Building Black Superheroes with STEM.
(ThyBlackMan.com) Black Superheroes have been around for centuries, from the stories presented from the archives of Stetson Kennedy, author, poet, and community activist to the works of Tangela Floyd who through the theatrical portrayals in the “Reader Theater” performances “The Black Superheroes” and now the creation of movies and comic books, “Black Superheroes” are coming to life.
Through the passion for resuscitating the stories of the “Slave Narratives” of Stetson Kennedy and Zora Neal Hurston, “Black Superheroes” that inspired liberation from the false limitations
attempting to be placed on Blacks to keep them in mental as well as physical bondage.
“Black Superheroes” help to free the spirits and imaginations of Blacks during a time when Blacks were denied basic constitutional and human rights. The “Black Superheroes” are legendary in religious beliefs, physical strength, and mental abilities.
They have engineering talents, legendary speed, outstanding courage, battlefield leadership and even compassion, love and family orientation. They are young, middle aged, elders and spiritual beings that show the best, brightest and sometimes challenges of having color and culture. They are sometimes misunderstood, misrepresented and often thought dangerous because of their representation of not just equality, but superiority of people of color and culture over those of lighter skill and lesser historical significance.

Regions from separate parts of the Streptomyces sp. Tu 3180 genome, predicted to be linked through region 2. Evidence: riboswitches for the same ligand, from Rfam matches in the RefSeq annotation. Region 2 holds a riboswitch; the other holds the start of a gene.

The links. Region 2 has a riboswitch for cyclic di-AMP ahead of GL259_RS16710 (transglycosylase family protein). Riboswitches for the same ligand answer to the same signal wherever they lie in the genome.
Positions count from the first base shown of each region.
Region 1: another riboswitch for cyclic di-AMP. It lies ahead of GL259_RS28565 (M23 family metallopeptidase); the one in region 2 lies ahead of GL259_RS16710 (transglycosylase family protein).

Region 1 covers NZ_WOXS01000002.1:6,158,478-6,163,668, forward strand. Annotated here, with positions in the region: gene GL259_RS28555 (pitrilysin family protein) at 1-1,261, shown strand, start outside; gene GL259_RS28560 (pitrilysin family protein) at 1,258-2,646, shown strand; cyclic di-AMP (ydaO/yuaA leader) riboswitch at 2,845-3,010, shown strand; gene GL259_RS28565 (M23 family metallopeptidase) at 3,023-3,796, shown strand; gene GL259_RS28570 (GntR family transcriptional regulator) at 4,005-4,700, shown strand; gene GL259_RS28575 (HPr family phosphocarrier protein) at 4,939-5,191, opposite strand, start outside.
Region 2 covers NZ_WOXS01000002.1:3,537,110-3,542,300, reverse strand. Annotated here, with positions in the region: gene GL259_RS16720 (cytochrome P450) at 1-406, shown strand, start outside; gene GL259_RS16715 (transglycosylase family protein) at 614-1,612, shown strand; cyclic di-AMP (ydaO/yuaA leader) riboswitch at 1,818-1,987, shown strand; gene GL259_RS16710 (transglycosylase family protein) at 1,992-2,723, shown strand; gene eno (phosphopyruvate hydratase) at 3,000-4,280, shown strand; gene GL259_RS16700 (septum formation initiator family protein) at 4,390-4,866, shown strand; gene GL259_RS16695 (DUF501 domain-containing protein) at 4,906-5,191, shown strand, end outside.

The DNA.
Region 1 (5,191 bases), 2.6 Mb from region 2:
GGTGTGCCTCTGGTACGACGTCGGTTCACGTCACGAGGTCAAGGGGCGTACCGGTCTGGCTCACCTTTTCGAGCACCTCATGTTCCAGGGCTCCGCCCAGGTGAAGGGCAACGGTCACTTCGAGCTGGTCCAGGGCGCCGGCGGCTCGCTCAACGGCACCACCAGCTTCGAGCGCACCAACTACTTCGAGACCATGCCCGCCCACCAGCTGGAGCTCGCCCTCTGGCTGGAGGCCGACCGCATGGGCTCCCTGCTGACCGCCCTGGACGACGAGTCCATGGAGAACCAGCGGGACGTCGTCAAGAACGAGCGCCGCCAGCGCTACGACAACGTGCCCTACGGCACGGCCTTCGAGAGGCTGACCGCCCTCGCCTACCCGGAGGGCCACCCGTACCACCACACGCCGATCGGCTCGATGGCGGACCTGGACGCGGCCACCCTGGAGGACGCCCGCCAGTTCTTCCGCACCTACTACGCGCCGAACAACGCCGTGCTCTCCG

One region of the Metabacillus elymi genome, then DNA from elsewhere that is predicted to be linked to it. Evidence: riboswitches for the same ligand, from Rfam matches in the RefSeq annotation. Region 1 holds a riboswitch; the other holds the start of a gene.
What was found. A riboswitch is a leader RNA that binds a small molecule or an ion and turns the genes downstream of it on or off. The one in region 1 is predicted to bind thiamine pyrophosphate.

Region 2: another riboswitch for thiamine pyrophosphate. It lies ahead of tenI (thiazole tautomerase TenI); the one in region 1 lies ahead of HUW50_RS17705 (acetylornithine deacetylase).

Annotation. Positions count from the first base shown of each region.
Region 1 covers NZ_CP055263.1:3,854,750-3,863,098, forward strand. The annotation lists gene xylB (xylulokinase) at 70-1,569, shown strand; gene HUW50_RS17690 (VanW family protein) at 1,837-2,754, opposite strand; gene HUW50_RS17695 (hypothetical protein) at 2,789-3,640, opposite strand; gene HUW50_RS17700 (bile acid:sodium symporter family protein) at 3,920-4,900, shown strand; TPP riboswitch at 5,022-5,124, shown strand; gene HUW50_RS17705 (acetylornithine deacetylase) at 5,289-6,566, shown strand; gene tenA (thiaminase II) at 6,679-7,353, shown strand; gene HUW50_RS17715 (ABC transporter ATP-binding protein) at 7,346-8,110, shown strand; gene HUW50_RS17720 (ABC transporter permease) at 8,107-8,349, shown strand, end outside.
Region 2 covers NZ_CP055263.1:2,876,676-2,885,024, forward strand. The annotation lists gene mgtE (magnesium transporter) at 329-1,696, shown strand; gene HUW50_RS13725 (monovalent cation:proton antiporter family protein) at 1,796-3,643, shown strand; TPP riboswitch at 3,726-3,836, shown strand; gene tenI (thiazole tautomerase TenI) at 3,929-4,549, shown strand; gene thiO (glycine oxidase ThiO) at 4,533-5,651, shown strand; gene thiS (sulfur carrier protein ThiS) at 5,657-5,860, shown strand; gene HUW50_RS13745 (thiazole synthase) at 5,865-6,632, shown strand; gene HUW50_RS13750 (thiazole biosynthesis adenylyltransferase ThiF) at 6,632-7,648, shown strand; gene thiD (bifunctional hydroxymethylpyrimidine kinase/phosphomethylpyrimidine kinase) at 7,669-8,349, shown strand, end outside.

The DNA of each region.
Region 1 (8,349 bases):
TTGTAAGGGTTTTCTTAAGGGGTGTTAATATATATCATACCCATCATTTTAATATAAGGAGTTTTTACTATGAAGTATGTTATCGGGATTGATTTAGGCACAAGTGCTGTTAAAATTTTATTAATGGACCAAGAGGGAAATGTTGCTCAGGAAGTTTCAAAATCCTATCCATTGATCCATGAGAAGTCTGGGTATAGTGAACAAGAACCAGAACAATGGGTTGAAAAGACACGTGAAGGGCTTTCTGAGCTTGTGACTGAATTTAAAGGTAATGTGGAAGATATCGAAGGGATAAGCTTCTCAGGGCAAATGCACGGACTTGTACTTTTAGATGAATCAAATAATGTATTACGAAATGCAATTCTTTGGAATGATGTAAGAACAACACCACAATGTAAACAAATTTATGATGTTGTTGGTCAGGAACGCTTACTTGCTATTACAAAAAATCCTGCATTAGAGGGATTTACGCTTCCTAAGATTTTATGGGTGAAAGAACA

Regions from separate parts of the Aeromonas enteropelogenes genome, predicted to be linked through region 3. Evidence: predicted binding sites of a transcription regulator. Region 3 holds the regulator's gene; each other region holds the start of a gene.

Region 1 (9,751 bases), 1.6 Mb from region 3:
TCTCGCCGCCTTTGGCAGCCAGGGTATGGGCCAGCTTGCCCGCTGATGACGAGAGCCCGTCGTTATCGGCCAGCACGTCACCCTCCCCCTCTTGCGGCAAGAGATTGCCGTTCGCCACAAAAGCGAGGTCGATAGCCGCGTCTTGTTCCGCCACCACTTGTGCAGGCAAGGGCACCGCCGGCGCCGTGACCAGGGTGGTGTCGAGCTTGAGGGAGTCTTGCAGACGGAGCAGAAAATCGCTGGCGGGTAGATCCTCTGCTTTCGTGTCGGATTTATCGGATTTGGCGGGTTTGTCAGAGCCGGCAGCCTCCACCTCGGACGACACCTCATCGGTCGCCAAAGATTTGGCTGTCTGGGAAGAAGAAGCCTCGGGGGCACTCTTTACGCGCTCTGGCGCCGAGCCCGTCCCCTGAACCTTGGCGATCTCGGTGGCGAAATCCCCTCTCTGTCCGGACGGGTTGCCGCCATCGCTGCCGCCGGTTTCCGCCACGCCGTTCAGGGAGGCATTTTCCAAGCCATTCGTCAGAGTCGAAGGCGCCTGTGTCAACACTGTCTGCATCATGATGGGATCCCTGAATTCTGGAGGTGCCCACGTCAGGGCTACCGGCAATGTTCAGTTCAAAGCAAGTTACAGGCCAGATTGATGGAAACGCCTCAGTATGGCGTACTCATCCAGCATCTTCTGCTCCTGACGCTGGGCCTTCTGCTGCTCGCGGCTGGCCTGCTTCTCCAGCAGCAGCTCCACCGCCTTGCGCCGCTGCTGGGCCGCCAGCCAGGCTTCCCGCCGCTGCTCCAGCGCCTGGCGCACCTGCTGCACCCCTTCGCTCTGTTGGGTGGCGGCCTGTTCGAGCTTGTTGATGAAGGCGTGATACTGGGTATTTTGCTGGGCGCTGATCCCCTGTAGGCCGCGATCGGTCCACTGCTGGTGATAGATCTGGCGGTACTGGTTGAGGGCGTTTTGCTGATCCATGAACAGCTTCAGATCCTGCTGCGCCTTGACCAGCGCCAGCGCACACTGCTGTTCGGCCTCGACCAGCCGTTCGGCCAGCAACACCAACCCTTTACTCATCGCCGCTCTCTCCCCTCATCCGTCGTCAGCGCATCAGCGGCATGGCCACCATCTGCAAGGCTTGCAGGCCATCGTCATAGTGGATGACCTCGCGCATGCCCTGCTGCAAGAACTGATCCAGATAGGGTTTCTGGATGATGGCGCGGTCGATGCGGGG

“The Black Superheroes” are a representation of the best in Blacks working to overcome slavery and of all types of oppression. Even in songs that are the foundation of gospel spirituals like, “follow the Drinking Gourd” is a symbol of freedom.
The stories of the “Black Superheroes” can be found in Stetson Kennedy Legacy Part 1: Slave Narratives and Folklore, and Stetson Kennedy Legacy Part II: Introducing “The Black Superheroes,” these are iconic works of literature that will be recognized for decades to come because they will not be forgotten again.
Youth, teens and young adults should be given a chance through the creative and innovative tools of STEM and STEAM to embrace their “Superpowers” as children of color and culture.
What better way to show children of color and culture how innovative and talented they are, allow them to design their own “Black Superheroes” roles for themselves.
Here you can see how inner city children developed themselves as “Superheroes” using their minds, creative and innovative spirits to build and design themselves as the “Superheroes” they see themselves as. Resources for Black Superheroes
Black Superheroes of America’s Little Leaders 2016
Summer Camp Video
Resources for Black Superheroes by William Jackson
Introducing the Black Superheroes
America Need Black Superheroes
Do You Believe in Black Superheroes
Catch A Fire for Reading – Catch A Black Superhero
Staff Writer; William D. Jackson
Find out more about this talented writer over at; OCS For Education.